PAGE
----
Finally, in the human rights realm, while the last few decades saw a momentous global movement towards freedom and democracy, the Islamic world was generally left behind. Common freedoms of opinion, expression, association, gathering, movement, residence are all too frequently abrogated. Indeed, only 1/5 of those countries with Muslim majorities are democracies. Not one of the Arab states have governments that are chosen by their own people. As a result, there are also higher levels of repression and lower levels of human rights in the Islamic world, relative not just to the West, but now to other parts of the world.
The danger of these dynamics lie not just with the failings status quo, but the threat that the future brings if we do not alter courses. Muslim states are in the midst of some of the world?s most rapid growth in population, such that youths under the age of 24 now make up 50%-65% of the population of the Middle East. In an ideal setting, this generation would offer the chance for a great leap forward, as a bulk of the population will enter the prime of their productivity. For example, countries like Taiwan and South Korea were able to leverage similar population patterns in previous decades to jumpstart their economies. However it appears that the ruling regimes in the Arab world will be unable to do so, primarily because of their shortsighted failures to invest in their own people?s human capital.
Our supreme fear must be that this generation will grow up disconnected, unemployed, humiliated, and increasingly angry. Not only will this anger express itself in greater violence towards the West, but it also appears that its rage is expanding towards internal targets. The recent attacks in Indonesia, Morocco, Saudi Arabia, and of the UN and Jordanian embassies in Iraq all bode the latest trend of terrorism, with Muslim cities and regimes being added to the hit list. Indeed, when a young al Qaida killer, recruited from local slums, slits the throat of a Muslim security guard, so that he can explode a bomb in a restaurant filled with well-off Muslim diners (as happened in Casablanca), the contours of a new and even more violent instability are drawn.
In sum, the crisis is not just that of U.S.-Muslim relations that should scare us. It is a crisis within the Islamic world as well. It is driven not just by U.S. policy, but also by a crisis of opportunity, which has served to limit the hopes of the Islamic world and now sustains the forces of radicalism and chaos. Indeed, even we get to the end of the ?road map? and all our hopes of peace in the Middle East were achieved, much of the tension might be lifted, but the underlying social, economic, and security problems would remain.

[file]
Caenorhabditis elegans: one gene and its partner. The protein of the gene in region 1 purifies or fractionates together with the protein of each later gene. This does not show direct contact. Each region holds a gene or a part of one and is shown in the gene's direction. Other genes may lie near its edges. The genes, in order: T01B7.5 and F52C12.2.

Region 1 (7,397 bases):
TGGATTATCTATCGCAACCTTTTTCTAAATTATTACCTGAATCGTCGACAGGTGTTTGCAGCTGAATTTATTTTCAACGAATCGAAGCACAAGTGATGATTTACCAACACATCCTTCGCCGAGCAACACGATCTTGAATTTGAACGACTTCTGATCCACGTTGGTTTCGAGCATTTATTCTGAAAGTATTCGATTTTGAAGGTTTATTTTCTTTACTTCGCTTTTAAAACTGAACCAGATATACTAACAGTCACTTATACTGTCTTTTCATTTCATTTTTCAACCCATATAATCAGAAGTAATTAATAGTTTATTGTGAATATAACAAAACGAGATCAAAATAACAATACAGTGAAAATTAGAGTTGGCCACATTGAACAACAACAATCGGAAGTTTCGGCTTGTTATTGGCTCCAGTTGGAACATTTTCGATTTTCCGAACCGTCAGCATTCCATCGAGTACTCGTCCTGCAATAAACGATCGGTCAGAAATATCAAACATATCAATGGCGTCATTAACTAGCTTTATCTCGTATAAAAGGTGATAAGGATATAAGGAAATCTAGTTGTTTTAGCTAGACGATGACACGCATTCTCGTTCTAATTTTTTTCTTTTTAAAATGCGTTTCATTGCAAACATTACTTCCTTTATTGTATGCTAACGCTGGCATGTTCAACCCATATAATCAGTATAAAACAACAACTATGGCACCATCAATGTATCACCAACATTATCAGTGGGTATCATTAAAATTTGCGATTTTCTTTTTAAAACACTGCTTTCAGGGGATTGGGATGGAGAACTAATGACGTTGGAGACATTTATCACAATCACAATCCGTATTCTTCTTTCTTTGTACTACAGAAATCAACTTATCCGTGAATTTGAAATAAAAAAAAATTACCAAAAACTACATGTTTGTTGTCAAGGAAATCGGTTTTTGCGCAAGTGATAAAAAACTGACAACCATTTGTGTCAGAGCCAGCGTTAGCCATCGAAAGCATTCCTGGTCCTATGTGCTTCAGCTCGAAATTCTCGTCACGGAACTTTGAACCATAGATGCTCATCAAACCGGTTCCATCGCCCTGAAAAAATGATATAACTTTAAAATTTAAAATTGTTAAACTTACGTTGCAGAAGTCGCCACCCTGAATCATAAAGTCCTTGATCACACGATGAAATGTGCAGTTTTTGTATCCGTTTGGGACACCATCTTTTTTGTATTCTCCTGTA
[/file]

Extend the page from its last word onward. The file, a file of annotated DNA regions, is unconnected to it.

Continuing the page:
It is for this reason that a new cornerstone of U.S. relations with the Islamic world is needed. To be successful, we must locate our policies on the side of change, not the failing status quo. We must identify ourselves with the positive, supporting prosperity and opposing repression. In short, our goals must be to meet local needs and close the crisis of opportunity that is holding us all back.
An important realization is that needed change is not simply about changing regimes through invasion. To be self-sustaining, a vision cannot be imposed from the outside, but must create local opportunity and support those positive forces on the ground that are pushing for progress. An excellent starting point for the U.S. is to seek a partnership based on answering the various needs identified by the Arab Human Development Report. The U.S. strategy towards success would seek to aid Muslim communities in the development of human capital that will make them winners in the competition of globalization. Programs such as the Middle East Partnership Initiative and expansion of free trade zones are nice starts, but must be expanded if we are to get serious.
In conclusion, what is striking is about all these vexing challenges is that they are shared. While relations between the U.S. and the Islamic world are increasingly strained, we have a joint interest in resolving them. This makes them more difficult, but also perhaps ultimately more manageable.